Art by Samantha Miller
Nationwide university SAT requirements are discriminatory at their core, because they separate the privileged from the marginalized — and always have.
As of the 2022 admissions cycle, more than 1,815 — or 80% — of colleges dropped the SAT and ACT requirement, according to FairTest.org. When the COVID-19 pandemic began in March 2020, universities made standardized tests optional, and 1,400 have extended that policy until 2023 after in-person testing resumed.
The SAT and ACT requirement lessens the chances of students coming from a lower socioeconomic status getting into college due to low scores. A Princeton University study showed that schools dropping the SAT or ACT requirement not only increased grade-point averages for high school students, but it also resulted in more diversity in new admits.
Wealthier families are able to send their children to college-prep schools and pay for extra tutoring throughout the K-12 years, according to the Latin American Post. Students attending private schools demonstrated higher SAT scores than those who attended public schools overall.
MarketWatch reported that private standardized-testing tutoring companies also create an unfair advantage for students whose parents have higher income.
The average hourly SAT tutoring rate is $70 to $100, according to Tutors.com. Many students study several hours beyond — with a tutor — raking the cost and their scores up even more, according to MarketWatch.
Without the means, those with a lower family income are automatically at a disadvantage. In fact, $250 million of the tutoring industry comes from SAT tutoring alone, according to Tower, the Masters School.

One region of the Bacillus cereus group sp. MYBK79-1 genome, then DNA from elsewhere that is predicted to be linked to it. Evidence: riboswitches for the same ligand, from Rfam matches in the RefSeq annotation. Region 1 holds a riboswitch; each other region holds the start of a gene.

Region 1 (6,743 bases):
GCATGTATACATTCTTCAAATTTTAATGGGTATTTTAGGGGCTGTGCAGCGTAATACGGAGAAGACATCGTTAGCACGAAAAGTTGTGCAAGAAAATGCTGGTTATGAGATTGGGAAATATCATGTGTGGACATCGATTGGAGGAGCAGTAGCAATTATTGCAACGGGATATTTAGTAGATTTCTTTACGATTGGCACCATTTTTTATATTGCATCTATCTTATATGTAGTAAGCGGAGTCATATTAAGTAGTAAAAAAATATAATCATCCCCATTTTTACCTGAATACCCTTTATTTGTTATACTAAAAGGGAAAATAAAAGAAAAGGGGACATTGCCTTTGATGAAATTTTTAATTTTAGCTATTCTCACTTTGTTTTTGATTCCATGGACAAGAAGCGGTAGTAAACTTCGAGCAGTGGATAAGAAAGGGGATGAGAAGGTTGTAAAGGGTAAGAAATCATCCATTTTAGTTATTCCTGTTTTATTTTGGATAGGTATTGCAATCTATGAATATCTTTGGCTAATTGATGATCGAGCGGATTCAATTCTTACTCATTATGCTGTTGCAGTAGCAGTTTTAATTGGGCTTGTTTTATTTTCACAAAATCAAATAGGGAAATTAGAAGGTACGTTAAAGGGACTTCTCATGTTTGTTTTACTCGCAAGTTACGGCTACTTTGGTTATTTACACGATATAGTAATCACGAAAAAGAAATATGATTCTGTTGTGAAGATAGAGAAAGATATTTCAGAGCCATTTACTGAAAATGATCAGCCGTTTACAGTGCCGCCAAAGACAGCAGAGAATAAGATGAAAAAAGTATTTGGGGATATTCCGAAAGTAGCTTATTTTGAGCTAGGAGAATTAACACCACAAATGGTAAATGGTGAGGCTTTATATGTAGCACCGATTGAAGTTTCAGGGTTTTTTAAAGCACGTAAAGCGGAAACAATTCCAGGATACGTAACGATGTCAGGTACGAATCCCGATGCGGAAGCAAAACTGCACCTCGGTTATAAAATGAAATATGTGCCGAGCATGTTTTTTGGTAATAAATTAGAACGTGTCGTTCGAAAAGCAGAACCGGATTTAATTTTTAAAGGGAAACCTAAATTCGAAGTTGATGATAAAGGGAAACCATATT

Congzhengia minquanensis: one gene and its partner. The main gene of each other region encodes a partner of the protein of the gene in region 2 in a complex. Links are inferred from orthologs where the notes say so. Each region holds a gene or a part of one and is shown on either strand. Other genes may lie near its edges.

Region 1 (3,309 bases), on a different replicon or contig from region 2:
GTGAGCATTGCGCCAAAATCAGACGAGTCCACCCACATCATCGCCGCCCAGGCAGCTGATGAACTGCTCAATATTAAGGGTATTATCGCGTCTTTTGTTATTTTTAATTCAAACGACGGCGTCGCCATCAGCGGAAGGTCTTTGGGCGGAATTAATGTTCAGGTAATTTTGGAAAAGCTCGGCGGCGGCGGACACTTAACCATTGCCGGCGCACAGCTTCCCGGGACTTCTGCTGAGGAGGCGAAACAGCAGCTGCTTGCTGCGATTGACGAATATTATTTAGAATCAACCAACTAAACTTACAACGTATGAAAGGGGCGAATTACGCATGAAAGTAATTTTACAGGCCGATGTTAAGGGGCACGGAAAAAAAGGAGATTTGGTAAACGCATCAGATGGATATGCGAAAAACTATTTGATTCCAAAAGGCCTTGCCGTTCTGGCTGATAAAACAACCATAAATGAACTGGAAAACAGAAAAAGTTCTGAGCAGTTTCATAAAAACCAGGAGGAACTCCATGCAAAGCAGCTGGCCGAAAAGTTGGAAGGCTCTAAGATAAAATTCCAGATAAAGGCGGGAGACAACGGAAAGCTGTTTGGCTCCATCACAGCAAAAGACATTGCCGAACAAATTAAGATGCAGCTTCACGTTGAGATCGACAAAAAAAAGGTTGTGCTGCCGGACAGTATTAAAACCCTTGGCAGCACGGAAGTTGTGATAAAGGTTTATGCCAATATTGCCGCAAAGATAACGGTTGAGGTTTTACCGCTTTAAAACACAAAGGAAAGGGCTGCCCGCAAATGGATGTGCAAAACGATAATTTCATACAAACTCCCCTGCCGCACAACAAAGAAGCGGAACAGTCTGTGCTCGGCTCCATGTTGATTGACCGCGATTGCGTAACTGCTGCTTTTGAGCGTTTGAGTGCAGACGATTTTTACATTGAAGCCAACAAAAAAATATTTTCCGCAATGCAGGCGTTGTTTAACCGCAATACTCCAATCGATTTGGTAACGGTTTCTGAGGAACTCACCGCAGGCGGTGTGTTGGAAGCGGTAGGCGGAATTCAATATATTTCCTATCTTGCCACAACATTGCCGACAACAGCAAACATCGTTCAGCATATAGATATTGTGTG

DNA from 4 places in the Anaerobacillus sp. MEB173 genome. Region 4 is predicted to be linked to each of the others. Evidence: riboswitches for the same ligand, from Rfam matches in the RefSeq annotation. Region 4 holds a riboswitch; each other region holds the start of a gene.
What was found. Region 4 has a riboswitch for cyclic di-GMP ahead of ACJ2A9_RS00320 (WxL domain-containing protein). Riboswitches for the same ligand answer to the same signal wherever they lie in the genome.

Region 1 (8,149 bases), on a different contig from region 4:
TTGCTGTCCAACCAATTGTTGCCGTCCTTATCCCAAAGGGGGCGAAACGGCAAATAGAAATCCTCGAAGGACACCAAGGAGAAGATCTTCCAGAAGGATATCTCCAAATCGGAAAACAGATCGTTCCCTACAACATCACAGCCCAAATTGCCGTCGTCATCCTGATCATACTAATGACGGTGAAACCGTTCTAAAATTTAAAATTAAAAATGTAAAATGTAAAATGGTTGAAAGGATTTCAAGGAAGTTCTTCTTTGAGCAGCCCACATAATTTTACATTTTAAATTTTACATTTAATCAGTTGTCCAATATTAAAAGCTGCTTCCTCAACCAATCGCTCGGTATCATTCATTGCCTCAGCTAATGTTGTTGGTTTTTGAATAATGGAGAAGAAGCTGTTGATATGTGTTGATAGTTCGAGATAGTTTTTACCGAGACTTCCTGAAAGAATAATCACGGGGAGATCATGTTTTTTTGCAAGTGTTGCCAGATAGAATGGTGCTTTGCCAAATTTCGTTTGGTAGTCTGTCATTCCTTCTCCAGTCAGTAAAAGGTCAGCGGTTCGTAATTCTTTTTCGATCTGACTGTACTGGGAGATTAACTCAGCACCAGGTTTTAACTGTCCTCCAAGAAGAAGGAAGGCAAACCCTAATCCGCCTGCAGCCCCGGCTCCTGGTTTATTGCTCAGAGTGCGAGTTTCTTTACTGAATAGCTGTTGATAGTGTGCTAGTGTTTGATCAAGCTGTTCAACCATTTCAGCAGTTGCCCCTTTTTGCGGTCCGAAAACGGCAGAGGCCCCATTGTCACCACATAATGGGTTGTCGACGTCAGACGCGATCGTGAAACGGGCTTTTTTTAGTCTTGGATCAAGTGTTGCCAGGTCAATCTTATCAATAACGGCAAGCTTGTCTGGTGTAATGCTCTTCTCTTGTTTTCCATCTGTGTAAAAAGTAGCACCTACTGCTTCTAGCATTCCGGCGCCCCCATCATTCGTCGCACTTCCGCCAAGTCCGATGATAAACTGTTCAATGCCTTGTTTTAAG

Annual College Board statistics show students with parents who make over $200,000 a year see scores approximately 388 points higher than those making $20,000 per year. If a child’s future is dependent on their parents’ income and their college acceptance essentially depends on income, how are children from low-income households expected to be successful in their adulthood?
The issue with test-optional schools is they will still consider a score if submitted. This means if a student has access to resources to help them do very well on their SAT or ACT, they will benefit from it while others who do not have those resources are left behind.
Test-optional universities are not doing enough — the standardized testing requirement must end.
Those who are unable to pay anything extra to assist them in studying for standardized tests will benefit greatly from the abolition of the requirement.
Statistically, Brookings.edu reported that people of color score lower on the College Board’s SAT college readiness scale on both reading and writing and math. For example, only 7% of those scoring higher than 600 out of 800 are Black, but 31% are white.
Evidently, there is a racial and socioeconomic gap in college preparedness solely due to the SAT and ACT requirements or test-optional shift. If these exams ended completely, the playing ground would be one step closer to being even.
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Email Liza Esquibias: firstname.lastname@example.org